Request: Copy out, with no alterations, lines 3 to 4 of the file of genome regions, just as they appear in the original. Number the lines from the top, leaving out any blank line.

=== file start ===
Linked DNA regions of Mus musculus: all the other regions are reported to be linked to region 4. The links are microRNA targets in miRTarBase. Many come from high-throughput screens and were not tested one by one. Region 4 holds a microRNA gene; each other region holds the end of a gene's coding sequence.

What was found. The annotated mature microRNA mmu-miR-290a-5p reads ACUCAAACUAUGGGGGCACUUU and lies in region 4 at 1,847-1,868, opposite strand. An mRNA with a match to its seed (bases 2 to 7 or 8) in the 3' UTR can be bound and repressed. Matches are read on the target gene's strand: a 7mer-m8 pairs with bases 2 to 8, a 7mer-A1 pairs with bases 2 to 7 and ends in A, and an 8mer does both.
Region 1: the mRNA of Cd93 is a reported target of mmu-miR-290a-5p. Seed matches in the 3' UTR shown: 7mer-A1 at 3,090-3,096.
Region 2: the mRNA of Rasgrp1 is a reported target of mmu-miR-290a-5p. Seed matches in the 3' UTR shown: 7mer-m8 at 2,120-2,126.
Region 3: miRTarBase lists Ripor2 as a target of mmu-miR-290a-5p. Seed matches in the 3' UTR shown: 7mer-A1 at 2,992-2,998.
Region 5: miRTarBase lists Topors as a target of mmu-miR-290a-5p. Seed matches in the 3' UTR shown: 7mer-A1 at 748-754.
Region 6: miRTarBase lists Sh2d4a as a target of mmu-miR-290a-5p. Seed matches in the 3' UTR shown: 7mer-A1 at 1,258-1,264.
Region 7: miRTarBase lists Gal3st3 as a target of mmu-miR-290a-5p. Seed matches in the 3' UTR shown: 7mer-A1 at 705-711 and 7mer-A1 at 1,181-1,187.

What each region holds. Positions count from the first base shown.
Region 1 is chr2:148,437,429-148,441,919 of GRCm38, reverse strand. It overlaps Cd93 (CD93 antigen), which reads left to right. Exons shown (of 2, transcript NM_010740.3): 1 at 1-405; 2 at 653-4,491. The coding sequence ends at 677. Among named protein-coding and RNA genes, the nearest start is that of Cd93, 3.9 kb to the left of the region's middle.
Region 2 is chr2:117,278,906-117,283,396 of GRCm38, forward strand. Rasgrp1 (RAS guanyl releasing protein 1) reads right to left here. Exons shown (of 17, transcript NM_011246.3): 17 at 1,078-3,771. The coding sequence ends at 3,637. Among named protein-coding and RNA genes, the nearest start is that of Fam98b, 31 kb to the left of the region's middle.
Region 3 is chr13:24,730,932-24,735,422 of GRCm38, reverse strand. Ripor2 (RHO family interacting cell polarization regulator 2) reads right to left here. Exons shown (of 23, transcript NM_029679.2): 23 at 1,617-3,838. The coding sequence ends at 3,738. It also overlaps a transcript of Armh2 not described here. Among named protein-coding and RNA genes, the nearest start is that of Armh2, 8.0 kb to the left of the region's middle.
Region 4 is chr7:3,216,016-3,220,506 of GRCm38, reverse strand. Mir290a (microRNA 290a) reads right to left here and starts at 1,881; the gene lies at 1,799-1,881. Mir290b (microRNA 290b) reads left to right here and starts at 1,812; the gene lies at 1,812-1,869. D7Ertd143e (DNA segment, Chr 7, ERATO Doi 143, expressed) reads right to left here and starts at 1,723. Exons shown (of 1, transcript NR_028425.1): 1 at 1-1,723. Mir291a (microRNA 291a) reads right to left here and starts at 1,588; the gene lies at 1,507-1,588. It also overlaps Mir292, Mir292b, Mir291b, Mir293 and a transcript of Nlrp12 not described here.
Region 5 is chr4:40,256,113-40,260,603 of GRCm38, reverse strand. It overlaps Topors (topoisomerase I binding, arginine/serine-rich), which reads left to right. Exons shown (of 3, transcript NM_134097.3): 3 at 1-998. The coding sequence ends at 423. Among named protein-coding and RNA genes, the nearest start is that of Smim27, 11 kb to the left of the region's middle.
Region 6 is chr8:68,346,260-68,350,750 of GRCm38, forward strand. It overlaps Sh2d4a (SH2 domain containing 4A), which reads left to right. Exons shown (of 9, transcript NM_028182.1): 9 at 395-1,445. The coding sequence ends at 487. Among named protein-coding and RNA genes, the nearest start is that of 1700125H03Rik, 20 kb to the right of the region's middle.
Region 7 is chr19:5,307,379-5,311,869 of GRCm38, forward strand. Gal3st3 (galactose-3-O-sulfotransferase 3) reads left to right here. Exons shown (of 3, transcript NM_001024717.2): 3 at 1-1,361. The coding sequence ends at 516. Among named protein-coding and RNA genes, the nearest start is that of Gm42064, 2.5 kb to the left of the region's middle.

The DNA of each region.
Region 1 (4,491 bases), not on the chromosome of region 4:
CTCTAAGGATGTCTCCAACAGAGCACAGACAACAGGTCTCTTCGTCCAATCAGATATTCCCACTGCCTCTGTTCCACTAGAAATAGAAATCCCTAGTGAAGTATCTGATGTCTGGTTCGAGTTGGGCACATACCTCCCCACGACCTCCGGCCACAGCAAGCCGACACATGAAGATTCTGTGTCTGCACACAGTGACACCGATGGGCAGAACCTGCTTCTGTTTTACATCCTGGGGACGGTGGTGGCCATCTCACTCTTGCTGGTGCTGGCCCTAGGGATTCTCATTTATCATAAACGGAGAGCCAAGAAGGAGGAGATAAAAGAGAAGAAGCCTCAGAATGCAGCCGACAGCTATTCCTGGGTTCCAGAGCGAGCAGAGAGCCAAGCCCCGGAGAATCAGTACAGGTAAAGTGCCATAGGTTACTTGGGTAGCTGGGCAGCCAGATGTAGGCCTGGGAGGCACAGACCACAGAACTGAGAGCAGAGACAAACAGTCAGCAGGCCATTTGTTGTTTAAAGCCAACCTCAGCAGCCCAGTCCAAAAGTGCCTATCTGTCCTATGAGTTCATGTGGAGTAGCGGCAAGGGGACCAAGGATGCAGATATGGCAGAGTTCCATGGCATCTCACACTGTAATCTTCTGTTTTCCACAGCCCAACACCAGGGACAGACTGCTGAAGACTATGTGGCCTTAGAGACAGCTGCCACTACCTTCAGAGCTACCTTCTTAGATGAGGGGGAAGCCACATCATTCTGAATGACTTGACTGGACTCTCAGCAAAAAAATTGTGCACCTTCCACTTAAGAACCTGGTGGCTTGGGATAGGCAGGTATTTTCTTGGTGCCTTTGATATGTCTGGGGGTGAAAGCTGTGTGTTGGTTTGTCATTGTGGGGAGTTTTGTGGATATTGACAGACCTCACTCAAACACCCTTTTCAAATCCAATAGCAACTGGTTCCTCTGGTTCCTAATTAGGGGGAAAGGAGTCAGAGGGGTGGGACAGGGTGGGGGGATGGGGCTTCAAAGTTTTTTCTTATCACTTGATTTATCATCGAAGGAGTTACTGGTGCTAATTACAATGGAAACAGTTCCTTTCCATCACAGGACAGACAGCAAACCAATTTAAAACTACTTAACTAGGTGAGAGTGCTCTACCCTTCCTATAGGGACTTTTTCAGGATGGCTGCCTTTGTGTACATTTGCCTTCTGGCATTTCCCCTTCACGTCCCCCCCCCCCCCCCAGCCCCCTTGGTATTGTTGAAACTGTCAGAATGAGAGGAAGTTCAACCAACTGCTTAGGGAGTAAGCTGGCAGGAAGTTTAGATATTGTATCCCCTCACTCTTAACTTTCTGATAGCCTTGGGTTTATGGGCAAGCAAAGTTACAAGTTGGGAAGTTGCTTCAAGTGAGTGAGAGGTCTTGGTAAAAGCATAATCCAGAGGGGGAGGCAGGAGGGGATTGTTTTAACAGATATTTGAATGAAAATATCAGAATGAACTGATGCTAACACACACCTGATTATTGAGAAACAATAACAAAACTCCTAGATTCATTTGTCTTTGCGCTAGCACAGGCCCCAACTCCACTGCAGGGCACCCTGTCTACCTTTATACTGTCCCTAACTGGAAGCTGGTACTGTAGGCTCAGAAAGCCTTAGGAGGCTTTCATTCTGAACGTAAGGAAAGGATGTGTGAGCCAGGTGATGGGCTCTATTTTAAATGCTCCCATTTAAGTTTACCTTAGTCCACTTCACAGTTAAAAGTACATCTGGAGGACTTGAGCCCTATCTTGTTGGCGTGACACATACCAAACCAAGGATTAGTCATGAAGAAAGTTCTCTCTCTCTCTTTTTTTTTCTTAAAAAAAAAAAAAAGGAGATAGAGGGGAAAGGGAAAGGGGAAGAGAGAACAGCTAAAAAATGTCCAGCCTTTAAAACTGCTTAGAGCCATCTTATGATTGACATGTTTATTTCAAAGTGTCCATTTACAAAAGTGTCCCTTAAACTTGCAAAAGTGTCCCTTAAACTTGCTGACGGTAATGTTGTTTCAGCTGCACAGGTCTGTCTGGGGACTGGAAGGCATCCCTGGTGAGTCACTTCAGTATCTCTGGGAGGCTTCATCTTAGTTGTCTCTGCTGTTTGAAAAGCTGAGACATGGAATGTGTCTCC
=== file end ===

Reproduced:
Region 1: the mRNA of Cd93 is a reported target of mmu-miR-290a-5p. Seed matches in the 3' UTR shown: 7mer-A1 at 3,090-3,096.
Region 2: the mRNA of Rasgrp1 is a reported target of mmu-miR-290a-5p. Seed matches in the 3' UTR shown: 7mer-m8 at 2,120-2,126.